Previous Challenge Entry (Level 2 – Intermediate)
Topic: Bridge (07/31/08)
- TITLE: The Bridge (i)
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His first Master, had been so kind. He had even taught all the young male slaves their numbers and letters. He loved to tell the boys how God had changed him. He had each of them read out of the big black book about his God.
But, all too soon, when William was nine years old, Master Lanford’s heart was stilled. The Master’s oldest son had inherited the plantation. Although, knowing his Father’s final wishes were to set all the slaves free, the new Master promptly separated the coloreds into two groups. One group, he was to transfer to his plantation in Alabama and the other group was to be sold. William had listened in horror as it was announced that he was in the group to be sold and his mother was to be kept. Young Master Lanford had not even allowed goodbyes to be said. Even now, William could hear the cries and moans as his group was taken away. The young slave felt utterly alone.
Then, William experienced the horrors of a slave auction. He was sold to a plantation in Virginia where the overseer was very harsh. By the age of 14, all William could think about was escaping to the North. He had heard about the North and “The Bridge”. Old Ezra often talked about Sam, and Henry and others who had “made it to the bridge”. He was also painfully aware of the cries of the slaves that didn’t make it as the cruel overseer whipped them within an inch of their lives.
William had always prayed to Master Lanford’s God for his mother, but for about a year he had been praying to that God to help him escape. He remembered his first Master teaching that God could do anything. William was counting on that. He had promised this God that when he got to the North, he would save money to pay for his mother’s freedom. He was like a man possessed. Telling no one about his plan, he waited.
Then, one day, in his nineteenth year, as the slaves were working in the field, his opportunity came. The overseer was out riding with his new dog, when the dog attacked his owner’s horse. The overseer screamed for help and immediately all hands but William, began running toward the conflict. Much to William’s amazement, he found himself alone and hesitated only a moment. Running toward the woods with all his might, he looked back to see nobody looking his way. Remembering that Ezra had said at “The Bridge”, he would “hear music and see lights” at dark, he ran on. He came to a road just as it started to rain. He thanked The God because he knew the dogs could not follow him now. Staying in the woods, he ran along the road until he saw the bridge. It was his refuge and he had to get under it and stay until dark. He literally rolled down the steep bank to safety in the shadow of the structure. Only a moment later, several men on horses with dogs running in front of them came down the road crossing over the bridge. At the first sound of them, William had slipped into the water submerging himself up to his nose. As they continued on around the bend, he thanked God he had not been seen.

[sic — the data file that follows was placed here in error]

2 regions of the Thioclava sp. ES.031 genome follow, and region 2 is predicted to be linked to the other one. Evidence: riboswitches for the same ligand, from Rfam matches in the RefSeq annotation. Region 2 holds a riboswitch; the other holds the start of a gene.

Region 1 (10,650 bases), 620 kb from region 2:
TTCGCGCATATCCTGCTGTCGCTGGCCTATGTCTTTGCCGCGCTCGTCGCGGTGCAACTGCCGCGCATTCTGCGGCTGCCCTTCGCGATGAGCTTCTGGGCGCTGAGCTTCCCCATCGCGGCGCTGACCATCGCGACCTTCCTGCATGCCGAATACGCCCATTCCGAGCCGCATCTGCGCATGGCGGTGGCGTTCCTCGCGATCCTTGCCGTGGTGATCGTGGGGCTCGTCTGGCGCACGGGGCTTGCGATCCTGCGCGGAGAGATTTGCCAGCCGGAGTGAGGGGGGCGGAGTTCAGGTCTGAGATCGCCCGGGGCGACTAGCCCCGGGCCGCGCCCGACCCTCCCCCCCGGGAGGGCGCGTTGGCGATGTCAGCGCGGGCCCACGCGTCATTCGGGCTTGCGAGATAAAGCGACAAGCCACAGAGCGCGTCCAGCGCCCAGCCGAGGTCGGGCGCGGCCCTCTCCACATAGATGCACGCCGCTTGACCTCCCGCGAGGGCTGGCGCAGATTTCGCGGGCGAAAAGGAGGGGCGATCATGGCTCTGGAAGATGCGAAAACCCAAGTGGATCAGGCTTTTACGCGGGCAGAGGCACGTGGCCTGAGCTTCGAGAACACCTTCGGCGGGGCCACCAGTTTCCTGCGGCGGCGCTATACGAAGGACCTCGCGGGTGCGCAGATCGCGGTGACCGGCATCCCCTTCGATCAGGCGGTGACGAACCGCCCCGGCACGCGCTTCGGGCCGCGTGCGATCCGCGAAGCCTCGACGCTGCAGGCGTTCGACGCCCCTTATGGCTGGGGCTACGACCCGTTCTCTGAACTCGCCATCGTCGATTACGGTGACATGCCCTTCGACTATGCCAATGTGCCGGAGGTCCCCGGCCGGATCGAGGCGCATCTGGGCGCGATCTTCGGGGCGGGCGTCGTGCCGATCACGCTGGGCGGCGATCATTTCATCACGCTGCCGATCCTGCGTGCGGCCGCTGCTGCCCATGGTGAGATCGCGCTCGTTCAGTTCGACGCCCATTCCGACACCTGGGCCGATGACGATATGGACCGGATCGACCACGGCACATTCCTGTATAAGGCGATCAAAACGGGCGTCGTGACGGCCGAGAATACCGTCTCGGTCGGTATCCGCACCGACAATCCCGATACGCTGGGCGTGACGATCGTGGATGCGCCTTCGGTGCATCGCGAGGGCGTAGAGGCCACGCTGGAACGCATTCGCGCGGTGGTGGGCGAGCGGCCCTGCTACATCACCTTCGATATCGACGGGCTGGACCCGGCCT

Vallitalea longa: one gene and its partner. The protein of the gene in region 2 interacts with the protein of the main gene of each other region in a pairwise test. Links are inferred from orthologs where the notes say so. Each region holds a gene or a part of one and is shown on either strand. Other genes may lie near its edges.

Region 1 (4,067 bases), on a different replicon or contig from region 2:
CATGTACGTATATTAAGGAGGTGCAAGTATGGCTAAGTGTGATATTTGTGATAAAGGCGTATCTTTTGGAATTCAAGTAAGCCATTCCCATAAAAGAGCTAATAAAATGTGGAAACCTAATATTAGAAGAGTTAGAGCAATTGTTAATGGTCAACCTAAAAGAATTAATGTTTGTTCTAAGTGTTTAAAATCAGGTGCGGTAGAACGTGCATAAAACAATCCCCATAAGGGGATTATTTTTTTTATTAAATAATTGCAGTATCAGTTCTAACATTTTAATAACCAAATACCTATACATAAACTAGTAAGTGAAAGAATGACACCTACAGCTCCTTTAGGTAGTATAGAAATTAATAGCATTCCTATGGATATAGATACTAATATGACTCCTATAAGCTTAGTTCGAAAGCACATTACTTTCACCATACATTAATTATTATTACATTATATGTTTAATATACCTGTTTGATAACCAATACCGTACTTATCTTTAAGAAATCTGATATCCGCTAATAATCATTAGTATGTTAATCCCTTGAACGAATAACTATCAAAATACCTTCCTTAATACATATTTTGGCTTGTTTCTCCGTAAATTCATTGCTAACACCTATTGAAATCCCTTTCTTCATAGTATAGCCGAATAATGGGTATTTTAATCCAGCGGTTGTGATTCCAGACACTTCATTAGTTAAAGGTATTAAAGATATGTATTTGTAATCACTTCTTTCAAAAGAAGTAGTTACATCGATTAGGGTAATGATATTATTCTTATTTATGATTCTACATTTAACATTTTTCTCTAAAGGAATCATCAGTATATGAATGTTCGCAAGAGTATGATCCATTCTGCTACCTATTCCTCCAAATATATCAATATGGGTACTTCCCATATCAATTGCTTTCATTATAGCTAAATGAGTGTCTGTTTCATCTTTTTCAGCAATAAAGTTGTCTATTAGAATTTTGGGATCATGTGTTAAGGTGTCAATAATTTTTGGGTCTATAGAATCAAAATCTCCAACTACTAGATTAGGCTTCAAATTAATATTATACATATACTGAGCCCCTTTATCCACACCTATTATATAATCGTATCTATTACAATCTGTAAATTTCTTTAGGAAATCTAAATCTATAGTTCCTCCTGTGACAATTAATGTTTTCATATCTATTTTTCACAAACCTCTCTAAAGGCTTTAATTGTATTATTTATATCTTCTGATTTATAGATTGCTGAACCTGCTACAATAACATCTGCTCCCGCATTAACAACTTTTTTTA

As darkness began to fall, he climbed onto the creek bank. His thoughts were of that God. It seemed to him, that Master Lanford had said that his God had a name. If he could only remember that name, he would be glad to thank Him just like he would thank a friend. Then, as if coming from the very depths of his being, he whispered, “Jesus”. He had hardly spoken that word when he knew he was no longer alone. He felt a rush of “goodness” like he had not felt since leaving Lanford plantation.
Suddenly, he was startled by the sound of music. He stood up and looking in the direction of the sounds, he saw lights and determined it was white folks singing hymns. His heart leaped in expectation of the hope embodied in that presence. He was out from under the bridge in a moment as he hurried toward his freedom. Every step, he was thanking his God that he had “made it to the bridge”.
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